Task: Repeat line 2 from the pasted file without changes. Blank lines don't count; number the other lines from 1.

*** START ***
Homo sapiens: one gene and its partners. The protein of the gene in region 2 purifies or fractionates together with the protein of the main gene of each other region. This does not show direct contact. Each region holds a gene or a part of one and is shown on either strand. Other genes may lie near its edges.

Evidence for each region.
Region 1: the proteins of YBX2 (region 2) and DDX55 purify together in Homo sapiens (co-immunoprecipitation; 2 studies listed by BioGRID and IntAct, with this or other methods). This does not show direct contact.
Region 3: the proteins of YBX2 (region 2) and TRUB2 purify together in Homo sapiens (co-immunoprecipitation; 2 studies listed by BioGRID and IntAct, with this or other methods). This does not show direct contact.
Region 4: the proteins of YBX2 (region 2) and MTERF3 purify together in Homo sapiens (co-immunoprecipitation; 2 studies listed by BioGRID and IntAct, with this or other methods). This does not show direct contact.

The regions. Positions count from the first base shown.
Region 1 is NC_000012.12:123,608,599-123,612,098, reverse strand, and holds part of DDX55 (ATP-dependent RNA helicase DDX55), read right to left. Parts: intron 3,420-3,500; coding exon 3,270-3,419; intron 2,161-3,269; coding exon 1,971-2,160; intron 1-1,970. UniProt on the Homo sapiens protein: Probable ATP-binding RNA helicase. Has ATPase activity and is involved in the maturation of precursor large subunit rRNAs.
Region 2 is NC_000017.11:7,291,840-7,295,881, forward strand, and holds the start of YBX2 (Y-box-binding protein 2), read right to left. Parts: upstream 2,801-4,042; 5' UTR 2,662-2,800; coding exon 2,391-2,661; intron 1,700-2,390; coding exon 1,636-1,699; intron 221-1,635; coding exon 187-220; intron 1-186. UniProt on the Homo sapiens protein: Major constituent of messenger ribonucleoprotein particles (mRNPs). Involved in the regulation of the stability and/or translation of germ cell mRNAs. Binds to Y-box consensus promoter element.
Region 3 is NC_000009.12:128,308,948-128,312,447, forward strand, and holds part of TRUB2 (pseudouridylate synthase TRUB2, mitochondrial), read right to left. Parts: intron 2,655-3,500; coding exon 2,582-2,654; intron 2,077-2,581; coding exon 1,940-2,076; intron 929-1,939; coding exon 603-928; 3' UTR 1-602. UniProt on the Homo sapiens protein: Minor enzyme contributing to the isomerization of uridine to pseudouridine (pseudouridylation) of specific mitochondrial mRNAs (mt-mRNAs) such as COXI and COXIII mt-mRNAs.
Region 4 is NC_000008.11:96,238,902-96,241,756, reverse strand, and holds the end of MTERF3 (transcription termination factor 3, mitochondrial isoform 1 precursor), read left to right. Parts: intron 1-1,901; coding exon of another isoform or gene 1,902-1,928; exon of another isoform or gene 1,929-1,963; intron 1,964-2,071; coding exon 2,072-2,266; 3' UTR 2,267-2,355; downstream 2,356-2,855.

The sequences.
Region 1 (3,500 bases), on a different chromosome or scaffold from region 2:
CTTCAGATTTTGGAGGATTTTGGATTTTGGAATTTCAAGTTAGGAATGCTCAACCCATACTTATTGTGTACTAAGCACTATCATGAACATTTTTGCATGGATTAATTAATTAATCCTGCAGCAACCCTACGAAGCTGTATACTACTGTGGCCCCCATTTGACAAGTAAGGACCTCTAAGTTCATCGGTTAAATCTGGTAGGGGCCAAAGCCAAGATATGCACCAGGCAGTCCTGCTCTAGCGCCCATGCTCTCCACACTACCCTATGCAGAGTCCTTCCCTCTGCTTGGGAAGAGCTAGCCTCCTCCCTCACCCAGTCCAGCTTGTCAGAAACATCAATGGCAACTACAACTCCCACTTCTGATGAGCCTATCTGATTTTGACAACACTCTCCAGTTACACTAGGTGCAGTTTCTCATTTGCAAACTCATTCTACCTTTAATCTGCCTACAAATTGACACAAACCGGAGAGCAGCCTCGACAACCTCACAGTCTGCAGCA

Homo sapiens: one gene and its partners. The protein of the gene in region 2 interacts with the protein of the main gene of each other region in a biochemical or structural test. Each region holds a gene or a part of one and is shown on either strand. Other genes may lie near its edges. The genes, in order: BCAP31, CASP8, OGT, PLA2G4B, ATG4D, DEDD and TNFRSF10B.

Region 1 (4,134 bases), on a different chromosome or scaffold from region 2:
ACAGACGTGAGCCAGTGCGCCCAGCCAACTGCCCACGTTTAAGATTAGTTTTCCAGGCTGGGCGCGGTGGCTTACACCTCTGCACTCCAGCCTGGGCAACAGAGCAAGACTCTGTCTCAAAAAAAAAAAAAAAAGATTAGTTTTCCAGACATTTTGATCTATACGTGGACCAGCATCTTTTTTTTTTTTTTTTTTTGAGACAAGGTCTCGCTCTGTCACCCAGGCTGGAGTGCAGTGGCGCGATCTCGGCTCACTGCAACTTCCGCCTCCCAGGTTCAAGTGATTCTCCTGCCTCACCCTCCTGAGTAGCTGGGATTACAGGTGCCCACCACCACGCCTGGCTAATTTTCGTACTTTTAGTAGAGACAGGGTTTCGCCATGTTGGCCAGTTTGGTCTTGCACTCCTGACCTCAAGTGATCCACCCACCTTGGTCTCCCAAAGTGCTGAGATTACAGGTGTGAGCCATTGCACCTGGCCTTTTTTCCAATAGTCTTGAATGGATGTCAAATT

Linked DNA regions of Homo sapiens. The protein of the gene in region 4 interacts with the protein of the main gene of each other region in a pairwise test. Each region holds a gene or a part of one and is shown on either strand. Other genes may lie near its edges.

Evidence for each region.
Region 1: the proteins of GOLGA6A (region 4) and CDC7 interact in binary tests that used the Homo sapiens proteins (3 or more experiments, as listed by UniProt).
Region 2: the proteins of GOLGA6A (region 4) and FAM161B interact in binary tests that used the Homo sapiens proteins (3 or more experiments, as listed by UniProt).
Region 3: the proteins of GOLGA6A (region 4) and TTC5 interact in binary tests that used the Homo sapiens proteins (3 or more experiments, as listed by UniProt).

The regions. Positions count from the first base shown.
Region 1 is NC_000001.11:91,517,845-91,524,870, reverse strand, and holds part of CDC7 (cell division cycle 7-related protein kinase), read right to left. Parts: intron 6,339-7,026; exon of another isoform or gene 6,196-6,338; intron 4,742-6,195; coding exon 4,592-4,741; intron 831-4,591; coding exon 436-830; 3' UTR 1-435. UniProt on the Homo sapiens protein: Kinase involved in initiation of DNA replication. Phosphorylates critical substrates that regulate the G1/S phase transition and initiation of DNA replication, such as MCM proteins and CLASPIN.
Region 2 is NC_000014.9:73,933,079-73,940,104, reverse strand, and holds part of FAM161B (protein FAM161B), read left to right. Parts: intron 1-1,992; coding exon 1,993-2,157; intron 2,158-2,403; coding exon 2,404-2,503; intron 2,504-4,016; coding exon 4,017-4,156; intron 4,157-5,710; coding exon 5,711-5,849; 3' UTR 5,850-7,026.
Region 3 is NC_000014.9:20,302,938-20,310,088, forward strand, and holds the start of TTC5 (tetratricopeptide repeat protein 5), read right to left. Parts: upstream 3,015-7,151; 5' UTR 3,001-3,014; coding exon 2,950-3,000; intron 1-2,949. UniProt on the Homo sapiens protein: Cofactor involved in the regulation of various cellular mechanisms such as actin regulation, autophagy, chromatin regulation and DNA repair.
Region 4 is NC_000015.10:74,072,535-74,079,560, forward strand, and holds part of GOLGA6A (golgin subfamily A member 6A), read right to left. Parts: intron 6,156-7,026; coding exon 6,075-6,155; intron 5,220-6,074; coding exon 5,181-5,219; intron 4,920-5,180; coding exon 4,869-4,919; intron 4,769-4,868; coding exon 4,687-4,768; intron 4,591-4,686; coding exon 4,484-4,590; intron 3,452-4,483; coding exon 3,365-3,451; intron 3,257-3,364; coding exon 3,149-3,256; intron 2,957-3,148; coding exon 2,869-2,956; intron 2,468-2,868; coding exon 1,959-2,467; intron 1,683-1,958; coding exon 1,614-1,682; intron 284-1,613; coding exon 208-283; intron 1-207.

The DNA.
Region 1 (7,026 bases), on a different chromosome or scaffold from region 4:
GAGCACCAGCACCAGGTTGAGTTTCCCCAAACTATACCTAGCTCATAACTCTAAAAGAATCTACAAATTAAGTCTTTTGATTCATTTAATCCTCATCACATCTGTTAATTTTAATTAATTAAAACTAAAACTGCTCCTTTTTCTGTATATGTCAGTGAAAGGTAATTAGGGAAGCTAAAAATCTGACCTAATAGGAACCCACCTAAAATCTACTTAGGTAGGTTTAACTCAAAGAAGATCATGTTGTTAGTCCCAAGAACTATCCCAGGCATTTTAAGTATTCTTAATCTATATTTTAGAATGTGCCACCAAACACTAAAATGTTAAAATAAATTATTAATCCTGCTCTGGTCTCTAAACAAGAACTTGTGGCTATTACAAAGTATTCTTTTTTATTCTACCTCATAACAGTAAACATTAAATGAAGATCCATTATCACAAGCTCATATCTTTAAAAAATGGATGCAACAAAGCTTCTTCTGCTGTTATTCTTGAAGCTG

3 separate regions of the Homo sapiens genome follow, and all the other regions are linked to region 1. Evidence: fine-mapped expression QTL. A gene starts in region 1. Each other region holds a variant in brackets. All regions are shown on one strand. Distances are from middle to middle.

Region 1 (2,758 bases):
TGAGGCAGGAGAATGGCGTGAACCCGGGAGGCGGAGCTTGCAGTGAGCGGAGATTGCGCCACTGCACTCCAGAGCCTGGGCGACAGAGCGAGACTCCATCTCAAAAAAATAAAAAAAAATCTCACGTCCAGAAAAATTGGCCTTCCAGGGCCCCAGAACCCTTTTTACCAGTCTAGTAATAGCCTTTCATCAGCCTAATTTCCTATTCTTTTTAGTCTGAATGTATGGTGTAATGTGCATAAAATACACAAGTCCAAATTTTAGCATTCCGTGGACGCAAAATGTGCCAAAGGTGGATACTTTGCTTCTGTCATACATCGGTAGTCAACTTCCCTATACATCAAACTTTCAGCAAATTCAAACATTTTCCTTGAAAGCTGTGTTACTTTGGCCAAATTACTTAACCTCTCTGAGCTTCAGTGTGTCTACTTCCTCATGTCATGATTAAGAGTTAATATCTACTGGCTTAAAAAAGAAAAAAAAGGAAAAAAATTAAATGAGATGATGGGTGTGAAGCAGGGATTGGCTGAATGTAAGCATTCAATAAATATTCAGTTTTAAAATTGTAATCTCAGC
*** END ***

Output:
Evidence for each region.